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In the same mines in which silver is found, there is also found a substance which, properly speaking, may be called a stone made of concrete froth.1 It is white and shining, without being transparent, and has the several names of stimmi, stibi, alabastrum,2 and larbasis. There are two kinds of it, the male and the female.3 The latter kind is the more approved of, the male4 stimmi being more uneven, rougher to the touch, less ponderous, not so radiant, and more gritty. The female kind, on the other hand, is bright and friable, and separates in laminæ, and not in globules.5

1 He is speaking of Antimony.

2 From its whiteness.

3 Under the name of "female stimmi," Ajasson thinks that pure, or native, antimony is meant, more particularly the lamelliform variety, remarkable for its smoothness. He thinks it possible, also, that it may have derived its Greek name "larbason," or "larbasis," from its brittleness.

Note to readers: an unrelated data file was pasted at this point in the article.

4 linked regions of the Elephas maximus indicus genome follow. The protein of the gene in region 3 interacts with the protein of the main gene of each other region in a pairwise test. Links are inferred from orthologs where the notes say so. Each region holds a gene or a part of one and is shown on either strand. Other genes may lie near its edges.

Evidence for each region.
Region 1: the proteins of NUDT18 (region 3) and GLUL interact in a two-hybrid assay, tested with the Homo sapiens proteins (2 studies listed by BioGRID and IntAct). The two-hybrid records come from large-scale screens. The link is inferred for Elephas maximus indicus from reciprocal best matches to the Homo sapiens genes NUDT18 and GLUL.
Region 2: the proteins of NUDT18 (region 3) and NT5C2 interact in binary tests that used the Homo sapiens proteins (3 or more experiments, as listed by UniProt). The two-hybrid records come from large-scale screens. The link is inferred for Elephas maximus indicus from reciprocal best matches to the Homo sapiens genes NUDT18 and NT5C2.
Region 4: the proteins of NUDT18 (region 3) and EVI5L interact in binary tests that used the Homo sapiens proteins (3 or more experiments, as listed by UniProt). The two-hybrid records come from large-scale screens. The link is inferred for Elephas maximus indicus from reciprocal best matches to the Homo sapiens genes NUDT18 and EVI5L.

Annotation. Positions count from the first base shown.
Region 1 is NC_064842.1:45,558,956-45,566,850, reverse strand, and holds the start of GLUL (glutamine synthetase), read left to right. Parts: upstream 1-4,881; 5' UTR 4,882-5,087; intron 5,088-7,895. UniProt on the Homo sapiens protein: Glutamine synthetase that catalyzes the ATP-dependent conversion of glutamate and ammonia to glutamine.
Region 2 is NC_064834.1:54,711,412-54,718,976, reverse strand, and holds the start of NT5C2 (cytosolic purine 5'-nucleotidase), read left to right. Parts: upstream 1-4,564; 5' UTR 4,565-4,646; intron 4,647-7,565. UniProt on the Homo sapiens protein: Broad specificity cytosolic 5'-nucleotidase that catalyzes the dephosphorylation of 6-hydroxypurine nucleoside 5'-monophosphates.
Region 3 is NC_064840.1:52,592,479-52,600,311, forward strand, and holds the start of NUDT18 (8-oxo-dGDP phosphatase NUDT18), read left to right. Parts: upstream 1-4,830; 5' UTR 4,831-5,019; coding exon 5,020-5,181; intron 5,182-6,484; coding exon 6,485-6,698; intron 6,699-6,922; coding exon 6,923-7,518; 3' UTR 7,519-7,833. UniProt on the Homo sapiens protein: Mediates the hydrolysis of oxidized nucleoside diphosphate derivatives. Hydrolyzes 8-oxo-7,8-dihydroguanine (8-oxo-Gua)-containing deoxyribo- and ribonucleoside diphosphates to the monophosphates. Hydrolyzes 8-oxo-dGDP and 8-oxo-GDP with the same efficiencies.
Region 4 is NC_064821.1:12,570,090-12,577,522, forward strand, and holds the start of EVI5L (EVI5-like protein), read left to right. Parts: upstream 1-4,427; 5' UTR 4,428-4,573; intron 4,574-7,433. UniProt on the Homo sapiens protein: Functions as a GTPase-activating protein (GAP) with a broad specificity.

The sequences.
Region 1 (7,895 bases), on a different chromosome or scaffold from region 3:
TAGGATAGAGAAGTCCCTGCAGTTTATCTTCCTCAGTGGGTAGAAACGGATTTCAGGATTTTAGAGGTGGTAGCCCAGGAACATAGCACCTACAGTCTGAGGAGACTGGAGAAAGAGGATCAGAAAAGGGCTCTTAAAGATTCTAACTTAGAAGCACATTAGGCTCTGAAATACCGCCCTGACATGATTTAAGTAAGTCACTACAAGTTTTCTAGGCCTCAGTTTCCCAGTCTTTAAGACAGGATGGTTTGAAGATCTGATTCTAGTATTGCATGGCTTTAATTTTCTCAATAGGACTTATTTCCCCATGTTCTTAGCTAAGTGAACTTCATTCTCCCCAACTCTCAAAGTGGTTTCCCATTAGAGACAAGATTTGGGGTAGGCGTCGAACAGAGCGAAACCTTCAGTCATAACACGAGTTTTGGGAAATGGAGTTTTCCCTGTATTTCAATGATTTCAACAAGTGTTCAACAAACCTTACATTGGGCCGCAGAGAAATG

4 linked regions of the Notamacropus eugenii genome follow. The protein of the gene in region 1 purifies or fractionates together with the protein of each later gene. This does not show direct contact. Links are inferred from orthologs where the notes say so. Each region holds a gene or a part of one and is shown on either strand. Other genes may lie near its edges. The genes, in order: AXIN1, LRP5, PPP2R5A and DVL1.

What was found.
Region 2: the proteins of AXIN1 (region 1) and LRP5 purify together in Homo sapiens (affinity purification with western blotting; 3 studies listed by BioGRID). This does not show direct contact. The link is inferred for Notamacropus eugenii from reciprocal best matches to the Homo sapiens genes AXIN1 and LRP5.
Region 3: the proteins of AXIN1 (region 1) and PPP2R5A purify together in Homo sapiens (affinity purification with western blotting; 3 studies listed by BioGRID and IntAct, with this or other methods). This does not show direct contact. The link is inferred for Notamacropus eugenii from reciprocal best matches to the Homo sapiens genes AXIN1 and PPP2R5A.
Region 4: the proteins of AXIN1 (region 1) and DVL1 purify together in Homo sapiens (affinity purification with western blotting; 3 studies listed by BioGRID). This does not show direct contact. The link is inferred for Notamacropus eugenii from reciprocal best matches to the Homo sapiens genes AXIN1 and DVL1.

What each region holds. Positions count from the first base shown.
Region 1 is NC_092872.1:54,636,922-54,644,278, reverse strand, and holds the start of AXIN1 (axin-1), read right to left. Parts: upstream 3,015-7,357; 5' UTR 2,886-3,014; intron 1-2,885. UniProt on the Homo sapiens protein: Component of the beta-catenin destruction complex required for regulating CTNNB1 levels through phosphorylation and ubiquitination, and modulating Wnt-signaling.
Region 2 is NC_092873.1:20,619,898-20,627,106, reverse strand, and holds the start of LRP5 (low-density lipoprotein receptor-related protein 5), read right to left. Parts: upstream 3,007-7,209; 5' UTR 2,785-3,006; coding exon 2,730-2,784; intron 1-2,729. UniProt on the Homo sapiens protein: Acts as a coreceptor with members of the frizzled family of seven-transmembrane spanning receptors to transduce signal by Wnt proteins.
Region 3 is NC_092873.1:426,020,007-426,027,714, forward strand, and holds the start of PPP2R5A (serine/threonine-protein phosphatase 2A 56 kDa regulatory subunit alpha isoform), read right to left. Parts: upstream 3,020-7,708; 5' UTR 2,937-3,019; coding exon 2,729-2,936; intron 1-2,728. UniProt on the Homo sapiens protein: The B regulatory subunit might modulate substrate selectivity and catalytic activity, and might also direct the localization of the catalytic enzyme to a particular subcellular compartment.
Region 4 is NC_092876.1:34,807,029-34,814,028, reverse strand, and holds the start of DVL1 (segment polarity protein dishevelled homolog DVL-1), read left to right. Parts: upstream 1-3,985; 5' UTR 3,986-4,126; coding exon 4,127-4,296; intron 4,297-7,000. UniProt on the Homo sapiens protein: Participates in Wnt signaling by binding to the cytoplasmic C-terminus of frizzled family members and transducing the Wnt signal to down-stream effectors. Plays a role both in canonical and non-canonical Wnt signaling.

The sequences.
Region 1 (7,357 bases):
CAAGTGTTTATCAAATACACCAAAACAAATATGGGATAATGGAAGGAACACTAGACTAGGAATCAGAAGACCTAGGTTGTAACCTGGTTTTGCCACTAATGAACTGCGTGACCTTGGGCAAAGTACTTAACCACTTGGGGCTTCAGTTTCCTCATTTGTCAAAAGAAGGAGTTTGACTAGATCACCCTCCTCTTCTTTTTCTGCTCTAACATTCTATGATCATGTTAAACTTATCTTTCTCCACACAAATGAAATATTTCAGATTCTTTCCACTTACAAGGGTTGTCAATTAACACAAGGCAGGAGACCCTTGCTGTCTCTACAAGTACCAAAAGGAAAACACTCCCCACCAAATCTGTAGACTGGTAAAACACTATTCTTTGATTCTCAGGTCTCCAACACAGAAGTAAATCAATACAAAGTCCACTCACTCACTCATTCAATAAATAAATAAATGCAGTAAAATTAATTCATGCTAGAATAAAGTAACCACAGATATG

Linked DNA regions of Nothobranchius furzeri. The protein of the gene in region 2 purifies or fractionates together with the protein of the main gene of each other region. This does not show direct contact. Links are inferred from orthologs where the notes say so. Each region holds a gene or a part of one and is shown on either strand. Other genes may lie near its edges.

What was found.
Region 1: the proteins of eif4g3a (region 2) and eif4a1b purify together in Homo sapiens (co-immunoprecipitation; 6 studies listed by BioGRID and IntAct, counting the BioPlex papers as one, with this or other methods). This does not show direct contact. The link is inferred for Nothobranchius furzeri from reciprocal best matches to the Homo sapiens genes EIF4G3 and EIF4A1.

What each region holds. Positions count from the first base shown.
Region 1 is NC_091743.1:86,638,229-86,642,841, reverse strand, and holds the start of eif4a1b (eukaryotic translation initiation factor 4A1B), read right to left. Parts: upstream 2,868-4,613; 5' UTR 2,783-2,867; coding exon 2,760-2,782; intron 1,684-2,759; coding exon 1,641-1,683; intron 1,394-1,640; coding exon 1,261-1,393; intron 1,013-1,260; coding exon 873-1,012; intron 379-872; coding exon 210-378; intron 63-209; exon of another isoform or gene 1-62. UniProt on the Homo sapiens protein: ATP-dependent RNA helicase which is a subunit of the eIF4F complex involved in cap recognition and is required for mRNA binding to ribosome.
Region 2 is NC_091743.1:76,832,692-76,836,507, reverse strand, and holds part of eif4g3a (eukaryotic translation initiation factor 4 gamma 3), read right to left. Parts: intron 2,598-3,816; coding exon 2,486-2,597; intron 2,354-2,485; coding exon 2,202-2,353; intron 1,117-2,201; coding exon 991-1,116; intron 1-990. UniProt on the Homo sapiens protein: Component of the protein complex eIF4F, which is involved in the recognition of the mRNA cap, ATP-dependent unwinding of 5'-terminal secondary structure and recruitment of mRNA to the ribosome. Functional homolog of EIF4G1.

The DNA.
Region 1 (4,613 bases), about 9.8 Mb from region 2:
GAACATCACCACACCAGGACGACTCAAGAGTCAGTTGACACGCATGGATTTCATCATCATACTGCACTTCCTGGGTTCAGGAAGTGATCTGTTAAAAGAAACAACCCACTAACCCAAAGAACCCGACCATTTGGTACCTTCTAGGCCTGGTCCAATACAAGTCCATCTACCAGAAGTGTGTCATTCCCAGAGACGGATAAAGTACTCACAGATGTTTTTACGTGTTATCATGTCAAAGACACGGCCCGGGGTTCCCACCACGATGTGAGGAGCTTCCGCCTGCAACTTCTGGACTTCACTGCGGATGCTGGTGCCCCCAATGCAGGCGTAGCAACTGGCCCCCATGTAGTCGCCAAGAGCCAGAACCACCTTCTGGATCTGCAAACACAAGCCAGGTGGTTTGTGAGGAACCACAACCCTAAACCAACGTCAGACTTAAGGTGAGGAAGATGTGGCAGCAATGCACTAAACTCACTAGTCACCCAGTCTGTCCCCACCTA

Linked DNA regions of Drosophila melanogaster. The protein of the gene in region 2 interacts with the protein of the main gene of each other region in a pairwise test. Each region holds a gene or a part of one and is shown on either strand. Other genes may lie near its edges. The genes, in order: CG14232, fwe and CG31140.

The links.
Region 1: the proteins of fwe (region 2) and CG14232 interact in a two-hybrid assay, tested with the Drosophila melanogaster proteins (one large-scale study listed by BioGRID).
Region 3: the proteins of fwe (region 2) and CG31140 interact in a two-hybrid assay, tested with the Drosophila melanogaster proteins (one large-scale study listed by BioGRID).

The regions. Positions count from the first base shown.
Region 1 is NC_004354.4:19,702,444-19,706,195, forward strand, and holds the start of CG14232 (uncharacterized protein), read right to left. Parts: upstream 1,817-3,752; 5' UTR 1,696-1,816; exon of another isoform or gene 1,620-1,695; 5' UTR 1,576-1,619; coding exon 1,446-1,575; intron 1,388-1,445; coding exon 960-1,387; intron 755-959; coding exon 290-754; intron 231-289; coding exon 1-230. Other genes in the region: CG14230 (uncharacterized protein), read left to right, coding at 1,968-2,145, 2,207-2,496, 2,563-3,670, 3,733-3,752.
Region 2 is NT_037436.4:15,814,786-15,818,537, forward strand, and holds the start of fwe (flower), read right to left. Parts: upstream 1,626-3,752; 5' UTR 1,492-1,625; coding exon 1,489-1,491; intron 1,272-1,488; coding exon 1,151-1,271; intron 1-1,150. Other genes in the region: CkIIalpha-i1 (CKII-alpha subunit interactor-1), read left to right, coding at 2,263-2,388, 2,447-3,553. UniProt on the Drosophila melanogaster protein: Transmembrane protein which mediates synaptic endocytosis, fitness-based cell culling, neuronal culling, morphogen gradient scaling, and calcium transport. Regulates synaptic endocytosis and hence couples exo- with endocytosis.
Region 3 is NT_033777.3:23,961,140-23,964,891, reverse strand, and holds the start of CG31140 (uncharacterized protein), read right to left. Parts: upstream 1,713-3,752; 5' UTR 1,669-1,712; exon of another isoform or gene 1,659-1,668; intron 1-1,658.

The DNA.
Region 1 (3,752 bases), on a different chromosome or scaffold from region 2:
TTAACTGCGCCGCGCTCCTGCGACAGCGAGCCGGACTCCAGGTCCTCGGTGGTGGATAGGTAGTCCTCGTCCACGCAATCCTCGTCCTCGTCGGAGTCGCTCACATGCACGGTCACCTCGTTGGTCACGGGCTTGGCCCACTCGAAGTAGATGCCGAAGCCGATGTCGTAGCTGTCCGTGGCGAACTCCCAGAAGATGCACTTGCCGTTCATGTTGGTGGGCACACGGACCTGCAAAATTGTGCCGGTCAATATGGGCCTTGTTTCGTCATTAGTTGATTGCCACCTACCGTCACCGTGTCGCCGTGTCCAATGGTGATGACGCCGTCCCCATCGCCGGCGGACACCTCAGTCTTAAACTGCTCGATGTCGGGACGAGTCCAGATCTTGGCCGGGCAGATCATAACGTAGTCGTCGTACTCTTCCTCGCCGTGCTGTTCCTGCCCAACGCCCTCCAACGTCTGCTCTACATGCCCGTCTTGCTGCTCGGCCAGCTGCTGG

4 Ajasson thinks that under this name, crude antimony or sulphuret of antimony may have been included; as also sulphuret of lead, sulphuret of antimony and copper, and sulphuret of antimony and silver; the last of which is often found covered with an opaque pellicle.

5 "Globis." The fracture of sulphuret of antimony is, in reality, small subconchoïdal.

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